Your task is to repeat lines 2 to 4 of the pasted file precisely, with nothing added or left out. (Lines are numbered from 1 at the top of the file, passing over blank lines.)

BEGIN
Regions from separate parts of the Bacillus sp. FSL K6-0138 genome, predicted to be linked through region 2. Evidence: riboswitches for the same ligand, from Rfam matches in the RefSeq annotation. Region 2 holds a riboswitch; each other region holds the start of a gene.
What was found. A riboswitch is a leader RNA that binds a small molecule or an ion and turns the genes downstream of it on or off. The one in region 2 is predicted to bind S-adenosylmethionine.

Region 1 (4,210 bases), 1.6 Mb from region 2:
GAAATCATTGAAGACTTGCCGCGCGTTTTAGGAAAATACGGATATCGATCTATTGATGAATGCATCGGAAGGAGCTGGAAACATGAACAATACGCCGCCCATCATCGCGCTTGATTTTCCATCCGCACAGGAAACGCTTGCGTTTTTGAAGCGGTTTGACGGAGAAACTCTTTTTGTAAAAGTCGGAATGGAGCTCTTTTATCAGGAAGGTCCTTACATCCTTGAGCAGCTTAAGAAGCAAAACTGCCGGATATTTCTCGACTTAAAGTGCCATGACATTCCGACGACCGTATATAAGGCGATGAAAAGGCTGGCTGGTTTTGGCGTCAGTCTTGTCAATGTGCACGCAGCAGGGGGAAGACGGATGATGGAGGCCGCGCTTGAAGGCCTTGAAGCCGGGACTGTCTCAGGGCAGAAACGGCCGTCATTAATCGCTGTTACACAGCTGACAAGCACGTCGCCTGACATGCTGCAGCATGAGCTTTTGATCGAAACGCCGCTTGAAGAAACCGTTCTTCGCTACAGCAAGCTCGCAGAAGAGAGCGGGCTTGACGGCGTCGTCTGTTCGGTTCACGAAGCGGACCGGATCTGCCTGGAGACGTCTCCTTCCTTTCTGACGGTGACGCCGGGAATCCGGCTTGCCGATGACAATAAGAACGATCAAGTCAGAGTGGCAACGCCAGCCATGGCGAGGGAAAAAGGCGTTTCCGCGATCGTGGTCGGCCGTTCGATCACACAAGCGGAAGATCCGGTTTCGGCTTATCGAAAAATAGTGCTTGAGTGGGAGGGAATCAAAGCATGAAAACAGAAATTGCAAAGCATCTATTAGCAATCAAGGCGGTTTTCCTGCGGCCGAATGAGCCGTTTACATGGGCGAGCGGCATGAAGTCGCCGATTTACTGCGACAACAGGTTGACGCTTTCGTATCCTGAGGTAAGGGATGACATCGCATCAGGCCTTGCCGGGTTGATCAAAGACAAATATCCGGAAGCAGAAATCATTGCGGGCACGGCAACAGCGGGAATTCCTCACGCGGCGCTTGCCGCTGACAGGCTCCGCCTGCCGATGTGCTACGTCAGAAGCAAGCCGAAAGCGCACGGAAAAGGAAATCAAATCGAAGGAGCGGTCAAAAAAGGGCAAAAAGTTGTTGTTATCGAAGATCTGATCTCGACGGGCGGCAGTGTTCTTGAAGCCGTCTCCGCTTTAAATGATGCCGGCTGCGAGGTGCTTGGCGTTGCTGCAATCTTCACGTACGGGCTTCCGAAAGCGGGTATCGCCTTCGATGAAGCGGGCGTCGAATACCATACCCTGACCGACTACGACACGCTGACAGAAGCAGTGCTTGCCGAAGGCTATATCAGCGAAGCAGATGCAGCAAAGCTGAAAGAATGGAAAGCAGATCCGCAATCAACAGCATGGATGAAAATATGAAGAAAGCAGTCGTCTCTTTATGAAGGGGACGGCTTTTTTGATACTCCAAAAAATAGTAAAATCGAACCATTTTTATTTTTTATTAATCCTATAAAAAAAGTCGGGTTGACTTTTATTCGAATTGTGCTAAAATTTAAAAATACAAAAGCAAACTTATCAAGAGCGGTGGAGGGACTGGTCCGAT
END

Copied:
What was found. A riboswitch is a leader RNA that binds a small molecule or an ion and turns the genes downstream of it on or off. The one in region 2 is predicted to bind S-adenosylmethionine.

Region 1 (4,210 bases), 1.6 Mb from region 2:
GAAATCATTGAAGACTTGCCGCGCGTTTTAGGAAAATACGGATATCGATCTATTGATGAATGCATCGGAAGGAGCTGGAAACATGAACAATACGCCGCCCATCATCGCGCTTGATTTTCCATCCGCACAGGAAACGCTTGCGTTTTTGAAGCGGTTTGACGGAGAAACTCTTTTTGTAAAAGTCGGAATGGAGCTCTTTTATCAGGAAGGTCCTTACATCCTTGAGCAGCTTAAGAAGCAAAACTGCCGGATATTTCTCGACTTAAAGTGCCATGACATTCCGACGACCGTATATAAGGCGATGAAAAGGCTGGCTGGTTTTGGCGTCAGTCTTGTCAATGTGCACGCAGCAGGGGGAAGACGGATGATGGAGGCCGCGCTTGAAGGCCTTGAAGCCGGGACTGTCTCAGGGCAGAAACGGCCGTCATTAATCGCTGTTACACAGCTGACAAGCACGTCGCCTGACATGCTGCAGCATGAGCTTTTGATCGAAACGCCGCTTGAAGAAACCGTTCTTCGCTACAGCAAGCTCGCAGAAGAGAGCGGGCTTGACGGCGTCGTCTGTTCGGTTCACGAAGCGGACCGGATCTGCCTGGAGACGTCTCCTTCCTTTCTGACGGTGACGCCGGGAATCCGGCTTGCCGATGACAATAAGAACGATCAAGTCAGAGTGGCAACGCCAGCCATGGCGAGGGAAAAAGGCGTTTCCGCGATCGTGGTCGGCCGTTCGATCACACAAGCGGAAGATCCGGTTTCGGCTTATCGAAAAATAGTGCTTGAGTGGGAGGGAATCAAAGCATGAAAACAGAAATTGCAAAGCATCTATTAGCAATCAAGGCGGTTTTCCTGCGGCCGAATGAGCCGTTTACATGGGCGAGCGGCATGAAGTCGCCGATTTACTGCGACAACAGGTTGACGCTTTCGTATCCTGAGGTAAGGGATGACATCGCATCAGGCCTTGCCGGGTTGATCAAAGACAAATATCCGGAAGCAGAAATCATTGCGGGCACGGCAACAGCGGGAATTCCTCACGCGGCGCTTGCCGCTGACAGGCTCCGCCTGCCGATGTGCTACGTCAGAAGCAAGCCGAAAGCGCACGGAAAAGGAAATCAAATCGAAGGAGCGGTCAAAAAAGGGCAAAAAGTTGTTGTTATCGAAGATCTGATCTCGACGGGCGGCAGTGTTCTTGAAGCCGTCTCCGCTTTAAATGATGCCGGCTGCGAGGTGCTTGGCGTTGCTGCAATCTTCACGTACGGGCTTCCGAAAGCGGGTATCGCCTTCGATGAAGCGGGCGTCGAATACCATACCCTGACCGACTACGACACGCTGACAGAAGCAGTGCTTGCCGAAGGCTATATCAGCGAAGCAGATGCAGCAAAGCTGAAAGAATGGAAAGCAGATCCGCAATCAACAGCATGGATGAAAATATGAAGAAAGCAGTCGTCTCTTTATGAAGGGGACGGCTTTTTTGATACTCCAAAAAATAGTAAAATCGAACCATTTTTATTTTTTATTAATCCTATAAAAAAAGTCGGGTTGACTTTTATTCGAATTGTGCTAAAATTTAAAAATACAAAAGCAAACTTATCAAGAGCGGTGGAGGGACTGGTCCGAT